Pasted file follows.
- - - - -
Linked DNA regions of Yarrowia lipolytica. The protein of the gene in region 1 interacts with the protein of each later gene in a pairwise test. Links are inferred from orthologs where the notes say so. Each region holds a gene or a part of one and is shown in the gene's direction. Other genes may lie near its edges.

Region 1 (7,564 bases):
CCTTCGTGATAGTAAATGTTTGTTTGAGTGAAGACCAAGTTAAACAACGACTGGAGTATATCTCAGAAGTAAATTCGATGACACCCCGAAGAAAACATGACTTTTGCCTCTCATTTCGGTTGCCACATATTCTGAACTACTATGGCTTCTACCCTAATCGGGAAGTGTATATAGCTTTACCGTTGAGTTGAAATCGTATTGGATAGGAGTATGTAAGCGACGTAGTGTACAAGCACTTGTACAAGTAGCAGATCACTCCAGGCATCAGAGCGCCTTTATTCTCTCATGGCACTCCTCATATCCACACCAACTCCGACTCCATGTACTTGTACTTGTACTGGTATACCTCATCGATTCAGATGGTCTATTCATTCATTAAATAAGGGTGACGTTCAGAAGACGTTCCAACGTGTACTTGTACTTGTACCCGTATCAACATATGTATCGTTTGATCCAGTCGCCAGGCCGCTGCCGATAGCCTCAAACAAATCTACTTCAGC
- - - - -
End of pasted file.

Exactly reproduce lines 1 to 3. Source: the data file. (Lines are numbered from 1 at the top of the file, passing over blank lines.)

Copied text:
Linked DNA regions of Yarrowia lipolytica. The protein of the gene in region 1 interacts with the protein of each later gene in a pairwise test. Links are inferred from orthologs where the notes say so. Each region holds a gene or a part of one and is shown in the gene's direction. Other genes may lie near its edges.

Region 1 (7,564 bases):
CCTTCGTGATAGTAAATGTTTGTTTGAGTGAAGACCAAGTTAAACAACGACTGGAGTATATCTCAGAAGTAAATTCGATGACACCCCGAAGAAAACATGACTTTTGCCTCTCATTTCGGTTGCCACATATTCTGAACTACTATGGCTTCTACCCTAATCGGGAAGTGTATATAGCTTTACCGTTGAGTTGAAATCGTATTGGATAGGAGTATGTAAGCGACGTAGTGTACAAGCACTTGTACAAGTAGCAGATCACTCCAGGCATCAGAGCGCCTTTATTCTCTCATGGCACTCCTCATATCCACACCAACTCCGACTCCATGTACTTGTACTTGTACTGGTATACCTCATCGATTCAGATGGTCTATTCATTCATTAAATAAGGGTGACGTTCAGAAGACGTTCCAACGTGTACTTGTACTTGTACCCGTATCAACATATGTATCGTTTGATCCAGTCGCCAGGCCGCTGCCGATAGCCTCAAACAAATCTACTTCAGC